Newport has built its downtown on its tourism, bolstered by visitors who are drawn here for its waterfront, its history, and its attractions.
Events like this week's America's Cup World Series and next month's Ocean State Tall Ships Festival serve to draw in thousands to our community, filling the streets and coffers of local merchants, tour operators, and restaurants.
Managing the influx of visitors can logistically be rather challenging. Ensuring that Newport remains a desirable place to live is an altogether different animal.
On paper, at least, City Hall has shown a tendency to view the line between business and residential areas as hard and fast. But if you talk to those who live in, or on the cusp of the business corridor, they'll likely tell you they can't see much of a difference between zoning delineations.
That much was clear during the city's most recent Zoning Board meeting. At the center of the debate was an application by the Newport Blues Cafe to use an existing parking lot as an outdoor patio, complete with a portable bar.
Neighbors – both from the immediate area, and from up Historic Hill – came out in force in the hopes that they might be able to stop the slow and steady march of noise and associated unruliness that accompanies many Friday and Saturday nights.
Perhaps Stephanie Osterborg said it best when she implored the board to consider the message that converting a parking lot into an outdoor bar would send to families considering investing in our community. She said, simply, families are being driven out of Newport.
It would seem, at least at a cursory glance, that indeed they are.
According to the most recent census data, Newport has been losing families at an alarming rate. In 1990, 56 percent of households in the city were made up of families, accounting for 6,298 of the city's roughly 10,600 households. By 2000, that number had dropped to 5,646, or 48 percent of total households. The most recent numbers show that today, just 4,933 households, or 46 percent, live in family households.
By comparison, 67 percent of households were comprised of families in Jamestown, while household families made up 62 of households of Middletown, 69 percent in Portsmouth, and 70 percent in North Kingstown.
s this a place where we want to encourage families to live, or is it a place where we want bars to have free reign for four months out of the year.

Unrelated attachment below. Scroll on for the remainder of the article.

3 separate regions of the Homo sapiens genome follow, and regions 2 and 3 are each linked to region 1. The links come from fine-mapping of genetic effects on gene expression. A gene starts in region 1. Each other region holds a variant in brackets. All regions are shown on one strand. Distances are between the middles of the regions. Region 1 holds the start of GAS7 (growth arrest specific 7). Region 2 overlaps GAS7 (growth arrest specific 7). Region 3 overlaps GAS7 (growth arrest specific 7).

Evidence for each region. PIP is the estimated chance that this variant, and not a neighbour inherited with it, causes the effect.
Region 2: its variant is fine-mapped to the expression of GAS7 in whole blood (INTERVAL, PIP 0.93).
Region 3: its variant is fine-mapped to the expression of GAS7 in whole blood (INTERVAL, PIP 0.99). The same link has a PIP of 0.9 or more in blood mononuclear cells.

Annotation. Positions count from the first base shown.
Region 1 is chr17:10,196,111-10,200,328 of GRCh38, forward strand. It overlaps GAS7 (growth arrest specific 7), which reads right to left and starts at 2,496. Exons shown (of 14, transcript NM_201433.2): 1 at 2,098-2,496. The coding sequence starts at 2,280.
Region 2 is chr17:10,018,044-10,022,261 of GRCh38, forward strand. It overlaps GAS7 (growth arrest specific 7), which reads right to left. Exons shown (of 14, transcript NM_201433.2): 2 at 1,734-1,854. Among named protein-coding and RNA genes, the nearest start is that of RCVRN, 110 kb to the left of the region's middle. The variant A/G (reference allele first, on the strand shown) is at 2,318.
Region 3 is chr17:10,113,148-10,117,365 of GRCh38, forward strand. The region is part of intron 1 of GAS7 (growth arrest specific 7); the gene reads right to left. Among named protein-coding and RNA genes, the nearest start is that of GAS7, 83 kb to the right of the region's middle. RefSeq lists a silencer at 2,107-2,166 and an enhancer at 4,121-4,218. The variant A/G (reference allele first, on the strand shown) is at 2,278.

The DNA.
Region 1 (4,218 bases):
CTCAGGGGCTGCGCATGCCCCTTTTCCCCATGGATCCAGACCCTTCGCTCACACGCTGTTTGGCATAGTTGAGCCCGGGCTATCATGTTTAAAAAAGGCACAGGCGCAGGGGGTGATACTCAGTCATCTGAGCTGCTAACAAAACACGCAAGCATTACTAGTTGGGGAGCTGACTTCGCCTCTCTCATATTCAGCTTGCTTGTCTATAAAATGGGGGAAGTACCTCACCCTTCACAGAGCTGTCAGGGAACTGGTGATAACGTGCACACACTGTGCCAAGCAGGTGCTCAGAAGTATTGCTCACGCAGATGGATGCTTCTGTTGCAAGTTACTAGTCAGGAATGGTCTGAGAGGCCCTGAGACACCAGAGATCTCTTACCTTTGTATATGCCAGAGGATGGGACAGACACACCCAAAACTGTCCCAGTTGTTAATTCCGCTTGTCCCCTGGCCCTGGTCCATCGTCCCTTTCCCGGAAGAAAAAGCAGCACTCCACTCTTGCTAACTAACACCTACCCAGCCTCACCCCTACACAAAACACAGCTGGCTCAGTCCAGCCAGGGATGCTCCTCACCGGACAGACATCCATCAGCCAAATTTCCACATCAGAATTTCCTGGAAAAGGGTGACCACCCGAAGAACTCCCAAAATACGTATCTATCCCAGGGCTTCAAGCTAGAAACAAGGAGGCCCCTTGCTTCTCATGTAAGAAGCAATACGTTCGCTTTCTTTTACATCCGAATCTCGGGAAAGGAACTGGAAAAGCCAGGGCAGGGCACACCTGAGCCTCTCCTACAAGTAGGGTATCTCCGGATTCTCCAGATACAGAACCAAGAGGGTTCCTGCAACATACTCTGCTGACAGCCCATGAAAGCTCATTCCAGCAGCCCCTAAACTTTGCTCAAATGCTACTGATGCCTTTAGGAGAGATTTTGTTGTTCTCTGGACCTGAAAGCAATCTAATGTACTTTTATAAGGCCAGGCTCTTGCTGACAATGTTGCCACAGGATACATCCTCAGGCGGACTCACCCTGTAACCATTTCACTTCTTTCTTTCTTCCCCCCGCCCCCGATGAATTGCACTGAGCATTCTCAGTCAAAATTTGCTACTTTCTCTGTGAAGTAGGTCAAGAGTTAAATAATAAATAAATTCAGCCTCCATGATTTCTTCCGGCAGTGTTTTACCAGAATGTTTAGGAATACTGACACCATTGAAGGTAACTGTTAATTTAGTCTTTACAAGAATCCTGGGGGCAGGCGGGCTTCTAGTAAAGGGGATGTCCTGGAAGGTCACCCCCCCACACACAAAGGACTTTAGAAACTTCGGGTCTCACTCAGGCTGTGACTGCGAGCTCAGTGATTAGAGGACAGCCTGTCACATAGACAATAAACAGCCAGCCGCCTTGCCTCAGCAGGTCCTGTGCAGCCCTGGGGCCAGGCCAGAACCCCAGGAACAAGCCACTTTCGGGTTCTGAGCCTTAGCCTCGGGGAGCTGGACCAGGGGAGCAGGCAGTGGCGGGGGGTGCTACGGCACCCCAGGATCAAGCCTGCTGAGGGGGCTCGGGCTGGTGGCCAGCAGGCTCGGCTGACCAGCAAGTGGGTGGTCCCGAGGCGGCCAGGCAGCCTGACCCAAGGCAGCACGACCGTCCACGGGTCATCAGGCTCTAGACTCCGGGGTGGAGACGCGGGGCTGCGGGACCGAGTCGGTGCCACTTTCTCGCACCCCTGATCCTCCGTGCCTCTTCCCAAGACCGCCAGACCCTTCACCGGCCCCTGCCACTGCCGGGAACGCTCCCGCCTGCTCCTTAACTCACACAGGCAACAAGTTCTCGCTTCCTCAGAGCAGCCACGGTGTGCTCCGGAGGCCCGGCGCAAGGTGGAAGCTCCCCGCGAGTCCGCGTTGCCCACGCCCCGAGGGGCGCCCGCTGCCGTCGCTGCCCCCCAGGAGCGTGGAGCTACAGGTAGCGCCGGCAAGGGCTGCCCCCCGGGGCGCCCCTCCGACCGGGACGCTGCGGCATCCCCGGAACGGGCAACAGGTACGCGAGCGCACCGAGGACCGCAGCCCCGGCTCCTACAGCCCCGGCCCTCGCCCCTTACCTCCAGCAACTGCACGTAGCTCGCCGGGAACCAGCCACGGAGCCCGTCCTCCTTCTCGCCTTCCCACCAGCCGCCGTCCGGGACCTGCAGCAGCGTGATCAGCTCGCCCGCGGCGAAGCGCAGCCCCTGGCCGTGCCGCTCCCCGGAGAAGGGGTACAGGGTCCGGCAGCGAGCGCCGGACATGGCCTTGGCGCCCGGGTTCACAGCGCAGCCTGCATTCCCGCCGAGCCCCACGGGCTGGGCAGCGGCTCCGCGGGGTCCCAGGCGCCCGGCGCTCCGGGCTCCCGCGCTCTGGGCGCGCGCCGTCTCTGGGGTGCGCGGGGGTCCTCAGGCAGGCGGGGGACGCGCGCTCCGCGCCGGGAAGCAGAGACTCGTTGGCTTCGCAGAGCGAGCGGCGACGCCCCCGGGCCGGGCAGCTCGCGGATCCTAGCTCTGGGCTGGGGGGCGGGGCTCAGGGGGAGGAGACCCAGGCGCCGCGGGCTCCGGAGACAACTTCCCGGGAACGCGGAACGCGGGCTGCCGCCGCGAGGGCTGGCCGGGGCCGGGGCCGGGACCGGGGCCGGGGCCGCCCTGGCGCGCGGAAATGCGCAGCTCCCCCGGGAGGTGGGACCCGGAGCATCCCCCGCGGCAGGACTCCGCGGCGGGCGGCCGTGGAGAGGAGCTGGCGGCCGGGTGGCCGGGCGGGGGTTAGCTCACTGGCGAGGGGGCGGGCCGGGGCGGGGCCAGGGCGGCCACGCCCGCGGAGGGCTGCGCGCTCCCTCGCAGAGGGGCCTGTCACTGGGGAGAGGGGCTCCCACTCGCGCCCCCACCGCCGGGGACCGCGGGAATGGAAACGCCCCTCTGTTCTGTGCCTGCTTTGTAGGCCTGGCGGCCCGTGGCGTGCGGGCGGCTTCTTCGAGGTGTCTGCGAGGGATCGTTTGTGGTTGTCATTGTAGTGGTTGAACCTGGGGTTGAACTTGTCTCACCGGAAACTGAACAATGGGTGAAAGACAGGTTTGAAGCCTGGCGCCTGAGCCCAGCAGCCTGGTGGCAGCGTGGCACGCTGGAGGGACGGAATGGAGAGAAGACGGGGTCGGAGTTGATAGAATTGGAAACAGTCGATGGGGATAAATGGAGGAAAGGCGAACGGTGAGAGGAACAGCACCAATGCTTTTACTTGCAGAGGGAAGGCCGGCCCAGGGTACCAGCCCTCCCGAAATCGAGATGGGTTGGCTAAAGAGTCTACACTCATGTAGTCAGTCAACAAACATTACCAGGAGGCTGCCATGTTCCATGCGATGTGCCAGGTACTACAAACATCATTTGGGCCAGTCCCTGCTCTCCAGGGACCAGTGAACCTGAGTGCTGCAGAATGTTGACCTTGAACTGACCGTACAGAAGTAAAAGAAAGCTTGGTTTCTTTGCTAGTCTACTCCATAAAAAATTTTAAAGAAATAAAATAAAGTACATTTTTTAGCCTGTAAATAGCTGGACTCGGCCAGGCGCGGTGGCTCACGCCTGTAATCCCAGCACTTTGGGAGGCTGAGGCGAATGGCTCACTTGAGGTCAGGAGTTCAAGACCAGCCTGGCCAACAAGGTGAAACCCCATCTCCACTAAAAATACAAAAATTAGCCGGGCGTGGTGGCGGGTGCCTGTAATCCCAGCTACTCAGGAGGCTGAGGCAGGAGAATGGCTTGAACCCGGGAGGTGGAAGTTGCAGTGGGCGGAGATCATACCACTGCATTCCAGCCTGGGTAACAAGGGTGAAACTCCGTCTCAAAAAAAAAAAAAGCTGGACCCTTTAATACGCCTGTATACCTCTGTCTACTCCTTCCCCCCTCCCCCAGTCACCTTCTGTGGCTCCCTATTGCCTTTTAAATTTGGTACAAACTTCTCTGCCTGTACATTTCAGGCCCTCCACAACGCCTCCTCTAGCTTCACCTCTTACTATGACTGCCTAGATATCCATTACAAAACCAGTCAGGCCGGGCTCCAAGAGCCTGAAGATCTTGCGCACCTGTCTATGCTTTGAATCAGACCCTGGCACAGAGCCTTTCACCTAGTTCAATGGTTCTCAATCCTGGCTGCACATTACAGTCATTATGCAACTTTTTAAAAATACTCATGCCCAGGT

A few years ago, the administration made a concerted effort to crack down on party houses that had begun springing up in the Yachting Village, Fifth Ward, and Historic Hill. For the most part, they made remarkable progress.
In any tourist town, balancing the needs of businesses with those of year-round residents requires constant attention and reasoned common sense. While it might not be the purview of individual boards and commissions to tackle the problem of late night revelry, they're also not powerless. Indeed, more than most, the volunteers who serve the city on the municipal level can have a real impact on the quality of life in Newport for both businesses and residents.
It's hard not to be sympathetic toward employers such as the Quinns, who have only proven themselves to be good neighbors and good business owners.
However, as we saw on Monday, decisions that are made in accordance with the letter of an ordinance may not fit with the spirit of a neighborhood.
Aside from the residents, there are other businesses to also consider – be they those who might be negatively impacted, or those who might seek to take advantage of past precedent to push the envelope of what's acceptable to the city even further.
We should not act as if there is a wall between the homes and the people who live in the residential area just inches away.
Yes, areas like Lower Thames and Spring Street are zoned for commercial and limited business use. But they're also entwined in residential neighborhoods. Being able to live downtown, to leave the car in the driveway and walk to work, to dinner, or to the market, is attractive to a wide spectrum of people.
This, to many, is the beauty of Newport.
In the latest draft of the city's Comprehensive Land Use Plan, much emphasis is devoted to economic development. When it's approved, attracting businesses, and making Newport not only a place to work, but also live, will likely become a driving focus across City Hall.
To whit, in the city's FY2012-13 budget, City Manager Jane Howington has included a late addendum, reserving a line item for the position of Economic Developer.
We're on the right track. But let's not lose sight of the need to balance our economic needs with the need to attract and retain the young families that are so vital to our community.